The setting in Ponyo is a seaside town, hilly and green with highways right on the edge of the water. The opening sequences of the film show Ponyo in her abode below water with fantastic fishes and her wizard father's magical craft and air-sealing bubbles. However, pollution is present in many of the water scenes nearer the town (bottles, cans, sinks, etc), one glass jar directly affecting Ponyo herself. Fujimoto (Ponyo's father) is a mouthpiece for the environmental concerns in the movie; he complains that humans destroy the earth and treat it with carelessness. He is a magician that has been entrusted with the task of maintaining balance in the ocean and ultimately the planet with his potions. Ponyo's powers violate nature's balance and cause the moon to come dangerously close to the earth; why this is remains one of the puzzling elements of the story (or perhaps I missed something). While the film is not pedantic, the pollution sequences are cringe-worthy and partly justify Fujimoto's hatred of humans.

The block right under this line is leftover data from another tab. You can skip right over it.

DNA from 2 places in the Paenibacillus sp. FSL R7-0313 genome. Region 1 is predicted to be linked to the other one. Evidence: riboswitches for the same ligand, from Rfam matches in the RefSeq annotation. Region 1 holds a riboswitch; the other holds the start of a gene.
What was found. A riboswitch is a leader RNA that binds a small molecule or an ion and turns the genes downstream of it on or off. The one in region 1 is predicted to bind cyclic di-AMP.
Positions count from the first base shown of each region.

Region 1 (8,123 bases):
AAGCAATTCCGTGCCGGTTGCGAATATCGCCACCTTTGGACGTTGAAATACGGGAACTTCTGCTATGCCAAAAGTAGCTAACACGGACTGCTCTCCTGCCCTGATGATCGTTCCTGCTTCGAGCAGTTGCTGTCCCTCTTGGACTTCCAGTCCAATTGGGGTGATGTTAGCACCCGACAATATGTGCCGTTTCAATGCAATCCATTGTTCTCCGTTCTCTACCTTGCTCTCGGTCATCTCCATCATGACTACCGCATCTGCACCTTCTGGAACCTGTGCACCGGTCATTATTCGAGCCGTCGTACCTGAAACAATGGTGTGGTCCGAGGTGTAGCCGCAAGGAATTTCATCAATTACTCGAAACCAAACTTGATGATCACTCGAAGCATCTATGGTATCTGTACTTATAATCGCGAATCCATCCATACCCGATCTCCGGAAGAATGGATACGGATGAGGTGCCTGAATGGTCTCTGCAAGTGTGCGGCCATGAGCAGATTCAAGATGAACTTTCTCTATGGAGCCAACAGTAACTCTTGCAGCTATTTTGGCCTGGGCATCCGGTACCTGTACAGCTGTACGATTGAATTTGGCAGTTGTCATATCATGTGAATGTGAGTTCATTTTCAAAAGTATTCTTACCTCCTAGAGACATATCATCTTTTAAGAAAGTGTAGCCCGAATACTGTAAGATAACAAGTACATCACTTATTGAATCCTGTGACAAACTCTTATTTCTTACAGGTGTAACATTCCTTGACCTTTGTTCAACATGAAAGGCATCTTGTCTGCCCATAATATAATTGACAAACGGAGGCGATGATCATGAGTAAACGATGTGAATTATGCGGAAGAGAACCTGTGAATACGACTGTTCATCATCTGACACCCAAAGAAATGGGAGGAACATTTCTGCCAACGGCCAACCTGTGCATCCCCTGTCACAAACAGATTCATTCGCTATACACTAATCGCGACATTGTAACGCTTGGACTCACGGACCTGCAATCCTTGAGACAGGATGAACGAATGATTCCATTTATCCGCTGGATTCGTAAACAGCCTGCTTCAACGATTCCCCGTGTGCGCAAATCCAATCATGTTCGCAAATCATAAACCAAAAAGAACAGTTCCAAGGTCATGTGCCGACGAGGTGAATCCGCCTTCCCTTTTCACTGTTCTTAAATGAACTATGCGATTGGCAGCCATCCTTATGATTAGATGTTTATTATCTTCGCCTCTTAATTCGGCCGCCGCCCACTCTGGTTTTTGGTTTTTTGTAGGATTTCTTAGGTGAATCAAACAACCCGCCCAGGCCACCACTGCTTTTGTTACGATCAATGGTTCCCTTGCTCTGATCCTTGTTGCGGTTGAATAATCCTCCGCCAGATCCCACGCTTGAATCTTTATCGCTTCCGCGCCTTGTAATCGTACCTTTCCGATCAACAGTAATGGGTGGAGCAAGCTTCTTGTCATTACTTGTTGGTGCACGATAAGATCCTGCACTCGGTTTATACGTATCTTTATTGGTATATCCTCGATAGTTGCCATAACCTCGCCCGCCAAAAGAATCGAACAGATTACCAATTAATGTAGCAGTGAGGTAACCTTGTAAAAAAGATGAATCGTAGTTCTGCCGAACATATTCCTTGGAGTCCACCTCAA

The art is beautiful and the cuteness level is high in "Ponyo"-- however, to enjoy this film to the fullest (if you are too old to qualify for a child's ticket at the theater), leave your adult filmic expectations at the door. The adult couple in the row ahead of me who walked out in the first ten watercolored minutes. I watched them go, settled back into my seat, intent on enjoying what was turning out to be more Totoro than Howl's Moving Castle. I watched the movie while smiling wryly at my inner struggle-- the incredulous adult and the absorbed kid within me viewing this film together. The former was questioning the plot holes loudly and gesticulating at the screen; the latter was too wrapped up in the sea creature ballet to notice.